In a passage [from his 1964 book The New Creation] that should have tipped off the Dominican censorswho, a year later, would send him to Cambridge to edit New BlackfriarsMcCabe compared communism to the heavenly city. Just as the Marxist looks forward to...the final withering-away of the state, he wrote, so the Catholic looks forward impatiently to the withering-away of the organized church.That analogy, with its bold eschatological affinities, reflects the paradox of McCabes career: a vibrant orthodoxy wedded to a revolutionary political vision. Much of McCabes subsequent work lay in showing that it was truly a paradox and not a contradiction. ...McCabes socialist commitment was bound up with his devotion to the gospel and the church; almost all his remarks on politics appeared in reflections on theological matters. In his essays and sermonsand especially in Law, Love, and Language (1968), his most lengthy and compelling reflection on ethicshe explained and advocated revolutionary change in terms of orthodox theology, not as its repudiation, but rather as its fulfillment.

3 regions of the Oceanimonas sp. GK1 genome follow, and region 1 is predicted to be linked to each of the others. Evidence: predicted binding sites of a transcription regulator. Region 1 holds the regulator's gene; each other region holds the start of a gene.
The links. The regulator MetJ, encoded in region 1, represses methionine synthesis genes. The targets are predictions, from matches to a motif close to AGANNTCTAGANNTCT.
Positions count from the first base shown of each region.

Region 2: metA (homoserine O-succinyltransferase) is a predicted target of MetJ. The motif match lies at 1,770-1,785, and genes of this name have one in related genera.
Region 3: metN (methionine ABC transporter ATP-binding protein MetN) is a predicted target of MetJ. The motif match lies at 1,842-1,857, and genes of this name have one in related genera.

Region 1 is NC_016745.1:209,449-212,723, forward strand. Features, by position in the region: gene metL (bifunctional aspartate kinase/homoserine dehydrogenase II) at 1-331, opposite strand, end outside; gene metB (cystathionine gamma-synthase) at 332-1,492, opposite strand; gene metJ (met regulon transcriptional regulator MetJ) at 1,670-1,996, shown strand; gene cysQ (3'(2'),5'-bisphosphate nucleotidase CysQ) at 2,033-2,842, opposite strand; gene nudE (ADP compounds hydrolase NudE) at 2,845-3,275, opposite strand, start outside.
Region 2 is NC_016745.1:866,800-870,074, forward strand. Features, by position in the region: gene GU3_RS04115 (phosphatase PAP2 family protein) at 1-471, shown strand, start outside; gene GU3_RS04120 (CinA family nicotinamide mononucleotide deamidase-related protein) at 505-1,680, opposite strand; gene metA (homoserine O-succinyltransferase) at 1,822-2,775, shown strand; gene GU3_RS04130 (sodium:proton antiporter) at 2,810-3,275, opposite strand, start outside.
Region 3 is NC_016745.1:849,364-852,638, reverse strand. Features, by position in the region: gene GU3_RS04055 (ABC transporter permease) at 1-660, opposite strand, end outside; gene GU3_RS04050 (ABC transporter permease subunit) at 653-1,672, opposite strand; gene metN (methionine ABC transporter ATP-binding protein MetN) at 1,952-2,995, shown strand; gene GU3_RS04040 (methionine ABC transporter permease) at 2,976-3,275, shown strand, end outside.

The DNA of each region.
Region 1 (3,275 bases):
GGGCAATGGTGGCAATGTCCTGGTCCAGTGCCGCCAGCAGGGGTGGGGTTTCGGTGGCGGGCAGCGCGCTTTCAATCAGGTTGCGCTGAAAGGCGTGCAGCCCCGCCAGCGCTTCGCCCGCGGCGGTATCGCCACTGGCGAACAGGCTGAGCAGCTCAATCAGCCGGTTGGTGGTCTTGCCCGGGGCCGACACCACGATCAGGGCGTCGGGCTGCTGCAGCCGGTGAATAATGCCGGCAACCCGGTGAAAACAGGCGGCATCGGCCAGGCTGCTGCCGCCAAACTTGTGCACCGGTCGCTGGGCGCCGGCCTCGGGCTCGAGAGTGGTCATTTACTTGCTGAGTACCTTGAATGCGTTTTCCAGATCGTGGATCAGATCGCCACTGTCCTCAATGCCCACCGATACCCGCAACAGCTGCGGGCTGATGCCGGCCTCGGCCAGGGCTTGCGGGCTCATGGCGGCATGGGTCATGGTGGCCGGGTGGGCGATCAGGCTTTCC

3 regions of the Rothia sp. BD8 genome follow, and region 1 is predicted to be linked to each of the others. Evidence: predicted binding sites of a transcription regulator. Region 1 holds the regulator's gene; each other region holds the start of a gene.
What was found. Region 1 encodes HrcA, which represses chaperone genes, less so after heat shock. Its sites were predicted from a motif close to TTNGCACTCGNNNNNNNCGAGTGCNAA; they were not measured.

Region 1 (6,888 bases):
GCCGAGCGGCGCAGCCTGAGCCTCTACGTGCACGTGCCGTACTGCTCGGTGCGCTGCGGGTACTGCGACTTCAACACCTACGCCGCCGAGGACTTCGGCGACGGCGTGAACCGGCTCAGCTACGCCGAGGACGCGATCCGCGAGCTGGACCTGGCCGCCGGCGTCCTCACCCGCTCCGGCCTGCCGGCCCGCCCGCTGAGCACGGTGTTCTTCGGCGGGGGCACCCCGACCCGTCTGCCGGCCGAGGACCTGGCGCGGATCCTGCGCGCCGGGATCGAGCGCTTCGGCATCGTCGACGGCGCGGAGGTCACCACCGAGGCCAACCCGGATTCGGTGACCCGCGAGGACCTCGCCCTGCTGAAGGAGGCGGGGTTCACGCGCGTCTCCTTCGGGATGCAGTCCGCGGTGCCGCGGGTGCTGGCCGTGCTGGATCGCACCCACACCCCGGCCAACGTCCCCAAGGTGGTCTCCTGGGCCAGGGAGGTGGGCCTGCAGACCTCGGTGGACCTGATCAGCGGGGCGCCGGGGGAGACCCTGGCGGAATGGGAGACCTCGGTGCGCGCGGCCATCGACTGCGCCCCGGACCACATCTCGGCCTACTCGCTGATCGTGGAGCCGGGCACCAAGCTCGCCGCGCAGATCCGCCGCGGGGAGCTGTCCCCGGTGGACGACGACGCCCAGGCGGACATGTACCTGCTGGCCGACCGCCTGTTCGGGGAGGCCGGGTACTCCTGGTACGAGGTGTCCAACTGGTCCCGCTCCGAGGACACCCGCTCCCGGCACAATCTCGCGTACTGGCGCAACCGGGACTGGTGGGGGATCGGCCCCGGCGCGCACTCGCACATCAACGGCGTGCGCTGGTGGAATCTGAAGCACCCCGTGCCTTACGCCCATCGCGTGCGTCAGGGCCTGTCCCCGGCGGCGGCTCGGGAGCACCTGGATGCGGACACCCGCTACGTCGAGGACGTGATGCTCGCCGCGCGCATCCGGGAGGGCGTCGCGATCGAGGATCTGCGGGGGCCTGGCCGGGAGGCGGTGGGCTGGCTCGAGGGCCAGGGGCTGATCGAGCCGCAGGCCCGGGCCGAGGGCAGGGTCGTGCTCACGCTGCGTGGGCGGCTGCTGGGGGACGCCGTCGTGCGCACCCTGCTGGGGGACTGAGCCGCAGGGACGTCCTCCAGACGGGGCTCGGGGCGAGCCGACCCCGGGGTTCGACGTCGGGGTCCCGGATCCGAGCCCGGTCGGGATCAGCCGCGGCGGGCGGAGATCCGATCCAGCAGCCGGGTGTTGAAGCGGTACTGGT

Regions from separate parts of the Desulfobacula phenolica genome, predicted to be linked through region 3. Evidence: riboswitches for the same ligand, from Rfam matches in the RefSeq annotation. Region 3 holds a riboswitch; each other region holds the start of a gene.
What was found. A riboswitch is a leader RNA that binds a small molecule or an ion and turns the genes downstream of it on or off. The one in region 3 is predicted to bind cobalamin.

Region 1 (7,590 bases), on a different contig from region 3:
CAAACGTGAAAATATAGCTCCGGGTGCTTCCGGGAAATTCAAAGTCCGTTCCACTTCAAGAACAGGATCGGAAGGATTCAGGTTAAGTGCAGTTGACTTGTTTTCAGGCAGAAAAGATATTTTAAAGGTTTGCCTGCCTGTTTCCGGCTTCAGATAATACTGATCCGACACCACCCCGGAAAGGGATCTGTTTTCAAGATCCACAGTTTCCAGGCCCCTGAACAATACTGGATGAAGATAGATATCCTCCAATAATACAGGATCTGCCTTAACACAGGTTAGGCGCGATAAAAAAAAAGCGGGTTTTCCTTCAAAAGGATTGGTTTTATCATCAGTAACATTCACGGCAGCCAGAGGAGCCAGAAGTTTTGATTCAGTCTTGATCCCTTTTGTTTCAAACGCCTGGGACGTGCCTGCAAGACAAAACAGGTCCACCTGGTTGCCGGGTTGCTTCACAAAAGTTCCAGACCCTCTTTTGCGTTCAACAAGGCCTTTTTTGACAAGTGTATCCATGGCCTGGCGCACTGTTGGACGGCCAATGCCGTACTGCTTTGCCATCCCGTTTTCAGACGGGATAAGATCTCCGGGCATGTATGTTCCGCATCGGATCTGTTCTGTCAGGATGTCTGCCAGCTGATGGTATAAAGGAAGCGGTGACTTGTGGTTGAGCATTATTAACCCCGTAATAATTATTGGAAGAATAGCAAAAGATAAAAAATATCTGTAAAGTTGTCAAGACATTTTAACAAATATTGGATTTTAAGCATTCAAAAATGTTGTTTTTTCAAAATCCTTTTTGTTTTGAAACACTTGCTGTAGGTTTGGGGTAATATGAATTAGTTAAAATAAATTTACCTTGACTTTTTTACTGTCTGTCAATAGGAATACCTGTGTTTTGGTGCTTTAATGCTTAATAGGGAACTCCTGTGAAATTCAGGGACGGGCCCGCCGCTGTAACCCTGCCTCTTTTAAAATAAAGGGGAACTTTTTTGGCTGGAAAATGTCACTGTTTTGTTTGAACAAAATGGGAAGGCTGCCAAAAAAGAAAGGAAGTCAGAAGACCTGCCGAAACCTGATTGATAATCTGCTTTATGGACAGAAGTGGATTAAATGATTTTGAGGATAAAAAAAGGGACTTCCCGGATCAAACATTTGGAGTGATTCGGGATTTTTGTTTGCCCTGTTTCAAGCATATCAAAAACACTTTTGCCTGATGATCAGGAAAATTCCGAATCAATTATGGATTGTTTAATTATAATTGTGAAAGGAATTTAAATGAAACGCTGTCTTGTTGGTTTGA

You can see both sides of McCabe at work in an article he wrote for Commonweal in 1966, which we've just posted online: "The Validity of Absolutes: An Answer to the New Moralists." It's a formidable defense of the concept of moral absolutes against "situationist ethics" -- and McCabe ends his argument by quoting Marx.